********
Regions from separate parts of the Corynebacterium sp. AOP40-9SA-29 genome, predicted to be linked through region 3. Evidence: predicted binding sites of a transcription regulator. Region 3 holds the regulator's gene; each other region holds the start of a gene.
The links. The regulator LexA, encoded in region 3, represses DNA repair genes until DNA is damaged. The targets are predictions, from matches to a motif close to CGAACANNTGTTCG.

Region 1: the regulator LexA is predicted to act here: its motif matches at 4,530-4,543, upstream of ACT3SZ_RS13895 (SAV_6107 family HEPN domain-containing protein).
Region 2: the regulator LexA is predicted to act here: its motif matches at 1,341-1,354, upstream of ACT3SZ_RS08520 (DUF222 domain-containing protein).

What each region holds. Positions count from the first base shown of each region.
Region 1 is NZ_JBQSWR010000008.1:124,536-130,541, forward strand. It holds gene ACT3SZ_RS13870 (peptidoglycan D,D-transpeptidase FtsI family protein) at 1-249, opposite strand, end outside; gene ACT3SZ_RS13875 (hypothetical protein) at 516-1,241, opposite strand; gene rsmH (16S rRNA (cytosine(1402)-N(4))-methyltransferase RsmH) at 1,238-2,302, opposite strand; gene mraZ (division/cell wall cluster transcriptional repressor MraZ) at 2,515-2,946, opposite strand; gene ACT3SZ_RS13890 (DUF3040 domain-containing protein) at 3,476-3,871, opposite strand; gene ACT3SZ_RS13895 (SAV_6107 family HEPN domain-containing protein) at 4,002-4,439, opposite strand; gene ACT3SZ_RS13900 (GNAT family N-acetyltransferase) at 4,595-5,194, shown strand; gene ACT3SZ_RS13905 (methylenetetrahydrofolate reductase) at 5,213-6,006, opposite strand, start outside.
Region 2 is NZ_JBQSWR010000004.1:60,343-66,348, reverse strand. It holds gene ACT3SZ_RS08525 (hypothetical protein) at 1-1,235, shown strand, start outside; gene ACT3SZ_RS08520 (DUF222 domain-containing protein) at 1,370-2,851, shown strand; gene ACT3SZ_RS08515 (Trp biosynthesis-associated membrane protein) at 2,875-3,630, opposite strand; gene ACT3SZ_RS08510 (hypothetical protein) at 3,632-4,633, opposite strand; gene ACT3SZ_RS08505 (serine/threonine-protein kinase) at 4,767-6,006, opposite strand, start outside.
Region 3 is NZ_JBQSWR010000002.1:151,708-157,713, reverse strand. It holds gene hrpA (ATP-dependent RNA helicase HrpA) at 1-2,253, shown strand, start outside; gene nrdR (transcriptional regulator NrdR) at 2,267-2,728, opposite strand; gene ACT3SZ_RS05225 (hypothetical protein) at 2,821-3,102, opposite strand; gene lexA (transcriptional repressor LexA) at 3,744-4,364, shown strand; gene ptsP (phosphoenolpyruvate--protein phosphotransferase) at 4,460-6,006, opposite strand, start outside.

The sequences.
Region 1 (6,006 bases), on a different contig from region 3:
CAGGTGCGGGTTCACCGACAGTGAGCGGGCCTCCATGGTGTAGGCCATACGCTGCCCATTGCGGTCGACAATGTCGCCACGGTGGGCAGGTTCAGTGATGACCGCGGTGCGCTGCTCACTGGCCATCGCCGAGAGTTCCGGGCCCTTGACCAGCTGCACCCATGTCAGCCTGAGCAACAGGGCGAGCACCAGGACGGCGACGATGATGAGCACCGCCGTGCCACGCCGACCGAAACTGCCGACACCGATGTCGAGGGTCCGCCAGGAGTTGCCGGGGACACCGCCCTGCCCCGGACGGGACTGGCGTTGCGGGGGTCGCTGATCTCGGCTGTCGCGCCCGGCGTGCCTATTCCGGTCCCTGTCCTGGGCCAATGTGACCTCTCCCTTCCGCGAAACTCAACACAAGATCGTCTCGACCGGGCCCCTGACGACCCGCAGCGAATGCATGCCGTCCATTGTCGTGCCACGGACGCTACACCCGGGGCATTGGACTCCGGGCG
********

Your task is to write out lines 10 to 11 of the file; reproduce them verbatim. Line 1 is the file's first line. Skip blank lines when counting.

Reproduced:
Region 1 (6,006 bases), on a different contig from region 3:
CAGGTGCGGGTTCACCGACAGTGAGCGGGCCTCCATGGTGTAGGCCATACGCTGCCCATTGCGGTCGACAATGTCGCCACGGTGGGCAGGTTCAGTGATGACCGCGGTGCGCTGCTCACTGGCCATCGCCGAGAGTTCCGGGCCCTTGACCAGCTGCACCCATGTCAGCCTGAGCAACAGGGCGAGCACCAGGACGGCGACGATGATGAGCACCGCCGTGCCACGCCGACCGAAACTGCCGACACCGATGTCGAGGGTCCGCCAGGAGTTGCCGGGGACACCGCCCTGCCCCGGACGGGACTGGCGTTGCGGGGGTCGCTGATCTCGGCTGTCGCGCCCGGCGTGCCTATTCCGGTCCCTGTCCTGGGCCAATGTGACCTCTCCCTTCCGCGAAACTCAACACAAGATCGTCTCGACCGGGCCCCTGACGACCCGCAGCGAATGCATGCCGTCCATTGTCGTGCCACGGACGCTACACCCGGGGCATTGGACTCCGGGCG